"I remember going to my fiancé's house after a long day and telling her, 'If I am going to work 120 hours a week for little money to make someone else's dream come true, then I might as well do it for myself,' " Quint says. He took the leap. He and Leah married, and she moved to the farm. They had $400 in the bank.




Quint owned an agricultural sales business begun while at UK. That helped pay some of the bills. He and Leah put in 80 acres of corn and soybeans that first year–which also happened to be their first drought year. The corn made 8 bushels per acre. The beans benefited from fall rain.

The Pottingers merely broke even.

Affinity Farms has grown quickly from 250 acres to 1,500 in four years. Rapid growth raised two important questions, Quint recalls. Buy more grain trucks and trailers? Invest in a grain facility? He went with grain storage and a dryer.

"That allows us to create a profitable marketing strategy," Quint says. The dryer puts him into harvest a month earlier than before and outputs corn at the 14.5% moisture required by distillers. "It has dramatically improved our grain quality."




Quint has not noodled through all this on his own. He is closely engaged with a circle of advisers.

Ryan Bivens, a DTN/The Progressive Farmer America's Best Young Farmers and Rancher alumnus from 2012, talks with Quint once a week. They exchange ideas and discuss agronomic practices. Bivens offers a wealth of experience with landowners and leasing strategies.

Quint meets with a pair of business leaders managing multimillion-dollar operations. They discuss best business-management practices–working with lenders, managing multientity businesses, employment practices and leveraging risk. Most recently, Quint has taken on a financial mentor, his banker, T. Emerson Ballard, of Town and Country Bank and Trust Co. It is an important move. He admits that even five years into his business, one of his biggest obstacles continues to be lending.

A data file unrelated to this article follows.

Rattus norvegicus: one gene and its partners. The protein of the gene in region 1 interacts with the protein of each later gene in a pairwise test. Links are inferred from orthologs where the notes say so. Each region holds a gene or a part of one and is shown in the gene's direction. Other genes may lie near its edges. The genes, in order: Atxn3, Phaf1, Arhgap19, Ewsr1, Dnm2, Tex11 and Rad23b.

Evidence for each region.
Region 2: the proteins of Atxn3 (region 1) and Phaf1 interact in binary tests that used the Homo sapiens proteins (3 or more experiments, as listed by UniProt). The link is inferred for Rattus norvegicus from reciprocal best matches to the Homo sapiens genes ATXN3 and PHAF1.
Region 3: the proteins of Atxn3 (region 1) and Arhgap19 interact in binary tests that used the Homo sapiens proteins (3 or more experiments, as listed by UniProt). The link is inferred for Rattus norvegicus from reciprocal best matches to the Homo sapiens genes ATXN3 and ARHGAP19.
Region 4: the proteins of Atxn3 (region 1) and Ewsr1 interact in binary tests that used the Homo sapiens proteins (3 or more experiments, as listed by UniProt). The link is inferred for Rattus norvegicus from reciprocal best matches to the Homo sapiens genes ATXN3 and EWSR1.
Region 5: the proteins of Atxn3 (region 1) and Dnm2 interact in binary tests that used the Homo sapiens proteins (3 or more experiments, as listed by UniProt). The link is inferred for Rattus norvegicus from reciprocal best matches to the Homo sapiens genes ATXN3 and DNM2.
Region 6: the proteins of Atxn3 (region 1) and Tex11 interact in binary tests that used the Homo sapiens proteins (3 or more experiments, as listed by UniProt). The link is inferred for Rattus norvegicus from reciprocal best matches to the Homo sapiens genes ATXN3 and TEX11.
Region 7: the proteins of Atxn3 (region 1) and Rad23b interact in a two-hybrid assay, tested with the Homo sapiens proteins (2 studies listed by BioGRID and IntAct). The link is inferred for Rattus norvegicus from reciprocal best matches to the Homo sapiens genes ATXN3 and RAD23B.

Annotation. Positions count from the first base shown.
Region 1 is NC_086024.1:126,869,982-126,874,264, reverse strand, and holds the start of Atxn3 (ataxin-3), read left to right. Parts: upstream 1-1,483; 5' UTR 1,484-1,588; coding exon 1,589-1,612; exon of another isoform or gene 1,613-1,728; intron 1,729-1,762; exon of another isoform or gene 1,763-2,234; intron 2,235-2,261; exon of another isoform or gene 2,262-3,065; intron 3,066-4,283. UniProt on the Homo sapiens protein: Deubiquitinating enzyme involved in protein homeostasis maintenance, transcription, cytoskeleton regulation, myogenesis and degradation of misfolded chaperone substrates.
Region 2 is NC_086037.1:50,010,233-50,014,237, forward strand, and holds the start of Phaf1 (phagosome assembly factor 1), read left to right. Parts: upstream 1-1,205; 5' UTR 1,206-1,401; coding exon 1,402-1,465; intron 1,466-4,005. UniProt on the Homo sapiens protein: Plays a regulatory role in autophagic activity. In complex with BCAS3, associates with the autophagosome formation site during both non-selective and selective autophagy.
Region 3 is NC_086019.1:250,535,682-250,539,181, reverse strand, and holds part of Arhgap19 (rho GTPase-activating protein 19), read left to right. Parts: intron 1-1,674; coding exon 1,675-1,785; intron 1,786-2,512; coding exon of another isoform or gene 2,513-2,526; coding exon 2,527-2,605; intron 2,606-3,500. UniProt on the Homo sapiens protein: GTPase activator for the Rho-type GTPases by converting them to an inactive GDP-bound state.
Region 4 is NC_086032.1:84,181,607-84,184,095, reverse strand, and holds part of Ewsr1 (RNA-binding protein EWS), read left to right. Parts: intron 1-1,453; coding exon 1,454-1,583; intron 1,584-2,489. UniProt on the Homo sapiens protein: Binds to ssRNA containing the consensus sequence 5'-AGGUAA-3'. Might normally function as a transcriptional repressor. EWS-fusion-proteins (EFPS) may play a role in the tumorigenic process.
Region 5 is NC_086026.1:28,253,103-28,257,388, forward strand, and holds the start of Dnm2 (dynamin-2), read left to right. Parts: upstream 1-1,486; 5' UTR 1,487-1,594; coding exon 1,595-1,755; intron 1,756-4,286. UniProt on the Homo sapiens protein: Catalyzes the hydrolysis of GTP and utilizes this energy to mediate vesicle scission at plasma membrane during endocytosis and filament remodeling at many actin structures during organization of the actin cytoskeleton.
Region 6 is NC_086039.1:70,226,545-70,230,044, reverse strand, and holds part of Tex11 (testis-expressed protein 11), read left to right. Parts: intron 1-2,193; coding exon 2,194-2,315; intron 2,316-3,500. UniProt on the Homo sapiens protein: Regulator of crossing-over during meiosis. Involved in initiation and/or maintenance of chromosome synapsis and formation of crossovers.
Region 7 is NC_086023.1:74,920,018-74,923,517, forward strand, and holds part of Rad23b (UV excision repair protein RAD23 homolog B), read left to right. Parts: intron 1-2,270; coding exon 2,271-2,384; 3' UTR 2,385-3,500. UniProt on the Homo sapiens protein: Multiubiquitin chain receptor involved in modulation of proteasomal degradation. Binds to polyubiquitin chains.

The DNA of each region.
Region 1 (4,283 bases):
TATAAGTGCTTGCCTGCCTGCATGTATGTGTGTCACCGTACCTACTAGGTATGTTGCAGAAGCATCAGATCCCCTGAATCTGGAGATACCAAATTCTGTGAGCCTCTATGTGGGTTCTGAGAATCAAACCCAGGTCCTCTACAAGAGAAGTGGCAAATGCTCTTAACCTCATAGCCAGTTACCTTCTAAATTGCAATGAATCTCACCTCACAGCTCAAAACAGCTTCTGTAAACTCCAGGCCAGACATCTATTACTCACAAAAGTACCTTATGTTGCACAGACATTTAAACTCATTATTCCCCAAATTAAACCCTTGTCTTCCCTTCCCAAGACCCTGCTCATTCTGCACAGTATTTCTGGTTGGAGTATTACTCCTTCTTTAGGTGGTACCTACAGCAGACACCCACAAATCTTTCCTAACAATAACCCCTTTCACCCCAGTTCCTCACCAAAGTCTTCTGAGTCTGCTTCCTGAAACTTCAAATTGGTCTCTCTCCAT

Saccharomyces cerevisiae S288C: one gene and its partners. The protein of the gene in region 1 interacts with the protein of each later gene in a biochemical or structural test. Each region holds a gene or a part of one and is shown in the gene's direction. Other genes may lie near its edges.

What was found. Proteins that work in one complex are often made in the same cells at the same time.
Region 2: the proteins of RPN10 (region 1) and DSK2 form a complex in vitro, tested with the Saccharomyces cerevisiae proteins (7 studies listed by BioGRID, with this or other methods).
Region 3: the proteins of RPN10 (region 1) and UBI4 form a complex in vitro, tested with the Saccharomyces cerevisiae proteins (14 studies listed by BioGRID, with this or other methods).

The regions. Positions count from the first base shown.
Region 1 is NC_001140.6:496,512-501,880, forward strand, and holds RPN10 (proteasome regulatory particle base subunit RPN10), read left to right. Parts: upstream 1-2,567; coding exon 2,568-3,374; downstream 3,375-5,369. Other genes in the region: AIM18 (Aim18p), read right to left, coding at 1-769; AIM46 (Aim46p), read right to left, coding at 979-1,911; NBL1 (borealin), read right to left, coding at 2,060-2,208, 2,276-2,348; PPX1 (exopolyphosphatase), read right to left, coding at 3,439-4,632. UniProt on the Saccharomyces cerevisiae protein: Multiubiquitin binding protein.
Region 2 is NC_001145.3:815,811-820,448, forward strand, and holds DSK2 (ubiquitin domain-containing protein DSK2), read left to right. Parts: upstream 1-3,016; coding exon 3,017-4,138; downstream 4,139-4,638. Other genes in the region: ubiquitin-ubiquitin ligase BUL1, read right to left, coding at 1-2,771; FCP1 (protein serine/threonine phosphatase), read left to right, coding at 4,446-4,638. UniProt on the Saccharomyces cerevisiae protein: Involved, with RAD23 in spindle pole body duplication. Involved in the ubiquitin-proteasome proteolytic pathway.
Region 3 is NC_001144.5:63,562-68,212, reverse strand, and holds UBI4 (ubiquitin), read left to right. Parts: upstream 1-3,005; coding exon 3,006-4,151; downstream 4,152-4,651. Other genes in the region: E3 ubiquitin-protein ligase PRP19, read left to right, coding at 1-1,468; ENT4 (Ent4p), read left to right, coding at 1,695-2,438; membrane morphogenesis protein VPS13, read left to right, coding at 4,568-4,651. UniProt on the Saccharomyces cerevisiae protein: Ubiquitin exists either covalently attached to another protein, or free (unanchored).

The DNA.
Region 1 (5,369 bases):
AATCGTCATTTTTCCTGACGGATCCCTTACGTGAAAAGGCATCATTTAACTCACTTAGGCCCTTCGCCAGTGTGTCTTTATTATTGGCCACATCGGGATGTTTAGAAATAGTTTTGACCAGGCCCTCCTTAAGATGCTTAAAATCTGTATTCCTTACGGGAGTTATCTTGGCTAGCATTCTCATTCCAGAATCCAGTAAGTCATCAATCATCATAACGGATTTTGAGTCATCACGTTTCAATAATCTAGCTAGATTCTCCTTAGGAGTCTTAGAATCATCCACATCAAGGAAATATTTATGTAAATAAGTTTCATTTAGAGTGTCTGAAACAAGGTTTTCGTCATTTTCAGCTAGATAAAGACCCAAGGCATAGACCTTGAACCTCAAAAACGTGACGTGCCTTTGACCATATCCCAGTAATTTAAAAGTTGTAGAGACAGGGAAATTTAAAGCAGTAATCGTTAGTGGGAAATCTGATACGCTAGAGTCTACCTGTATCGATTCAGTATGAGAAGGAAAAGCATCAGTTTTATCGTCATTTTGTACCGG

Quint's daily adviser is his father, Ramey, a farmer since 1968 and a survivor of the U.S. farm crises of the early 1980s. The two formally merged their businesses last year.

Quint leaned heavily on his father when prices took a tumble in 2013 and 2014. The farm was coming out of a drought, and Quint was uncertain how he would recover. Ramey offered experience and a steady hand. "He's been such a good mentor through these hard times," Quint says. "[He is] helping me keep my eyes focused on what's important on the farm."

Extra sets of eyes on the goal Quint has set for Affinity Farms is crucial. "You have to have a good solid base of people you can surround yourself with who have been through the worst, who will help you move forward," Quint says. "Because when you fall down, when you fail, you just want to crawl up in a hole. You can't do that. Especially in a business that requires as much capital as farming."